The best stories being published on the SNO Sites network

Best of SNO

The best stories being published on the SNO Sites network

Best of SNO

The best stories being published on the SNO Sites network

Best of SNO

Best of SNO Stats
1544
Published
Stories
528
Participating
Schools
292
Published
Schools
Publication Tips
We'll be the first to admit that getting your story published on Best of SNO is hard. We receive over 100 submissions per day, and only about 15 percent are selected for publication.

There are multiple factors that come into play when deciding if a story is Best of SNO-worthy. From engaging writing and unique angles to well thought out multimedia elements, more considerations are made than it might look.

If you're having a hard time achieving that Best of SNO distinction, check out our past newsletters to get a better idea of the type of content we're looking for.
January 26, 2024
November 16, 2023
March 1, 2023
January 10, 2023
November 1, 2022
March 17, 2022

Reclaiming Narratives

In light of Native American Heritage Month, students and teachers discuss the inclusion of the Indigenous community at school.
Illustration+by+Sabrina+Simek
Illustration by Sabrina Simek

I’ll say, say, say,

I’ll say, say, say,

What is the United States if not a clot

of clouds? If not spilled milk? Or blood?

Story continues below advertisement

If not the place we once were

in the millions? America is Maps—

Maps are ghosts: white and

layered with people and places I see through.

– Natalie Diaz, “They Don’t Love You Like I Love You”

On the land where students now huddle in groups on cold winter mornings to prepare for history tests, native Tongva (Gabrieleno), Chumash and Fernandeño Tataviam peoples once ruled. Where students now speak English phrases, the languages Chumash and Kizh were once spoken, according to Native Land Digital. The land the school sits on was ceded to the U.S. under Cession 286, a part of Royce’s Schedule of Indian Land Cessions and an indication of the broader systematic attempt of Indigenous erasure perpetrated by the federal government on June 10, 1851. 139 years later, the U.S. Federal Government designated November as Native American Heritage Month.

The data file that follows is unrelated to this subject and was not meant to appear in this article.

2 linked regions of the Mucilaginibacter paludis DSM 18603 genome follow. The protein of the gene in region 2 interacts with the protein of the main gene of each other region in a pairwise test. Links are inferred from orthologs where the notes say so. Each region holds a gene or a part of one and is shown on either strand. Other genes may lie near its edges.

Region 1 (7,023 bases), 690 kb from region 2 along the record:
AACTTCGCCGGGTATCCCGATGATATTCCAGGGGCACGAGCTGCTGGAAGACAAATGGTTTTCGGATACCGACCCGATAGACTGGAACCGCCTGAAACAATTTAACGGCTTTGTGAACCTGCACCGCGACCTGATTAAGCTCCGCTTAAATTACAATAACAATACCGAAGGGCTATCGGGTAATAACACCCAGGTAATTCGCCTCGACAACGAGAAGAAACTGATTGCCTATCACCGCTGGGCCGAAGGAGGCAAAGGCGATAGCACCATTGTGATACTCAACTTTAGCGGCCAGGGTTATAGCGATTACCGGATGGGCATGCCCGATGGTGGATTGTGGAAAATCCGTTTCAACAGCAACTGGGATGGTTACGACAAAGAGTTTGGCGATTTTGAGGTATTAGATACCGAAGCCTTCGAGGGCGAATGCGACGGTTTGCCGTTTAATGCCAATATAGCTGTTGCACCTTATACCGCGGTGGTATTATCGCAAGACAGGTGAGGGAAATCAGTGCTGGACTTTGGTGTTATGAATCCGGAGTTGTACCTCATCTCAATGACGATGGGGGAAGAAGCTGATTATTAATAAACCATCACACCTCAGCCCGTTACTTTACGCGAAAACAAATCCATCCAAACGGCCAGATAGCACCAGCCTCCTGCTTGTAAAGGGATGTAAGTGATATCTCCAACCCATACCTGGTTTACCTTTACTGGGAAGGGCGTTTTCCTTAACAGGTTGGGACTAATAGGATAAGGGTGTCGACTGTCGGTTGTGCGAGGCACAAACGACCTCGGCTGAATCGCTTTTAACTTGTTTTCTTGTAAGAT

University of Oklahoma Professor of Native American Cultural Studies Dustin Tahmahkera said a recent national increase of tribal recognition has heightened conversations around Native American presence in modern-day society.

“It is very much an Indigenous-led shift,” Tahmahkera said. “We’re taking the time to say ‘Yes, we’re still here, Native peoples are still here. We come in all kinds of skin colors, heights and hair, and we have all kinds of traditions and languages. But yes, the bottom line is we’re still here.’ There’s such a wellspring of support that’s happening now, and the tide is changing.”

Tahmahkera said his experience as a student and citizen of the Comanche Nation led him to believe that there should be proper representation of Indigenous peoples in education.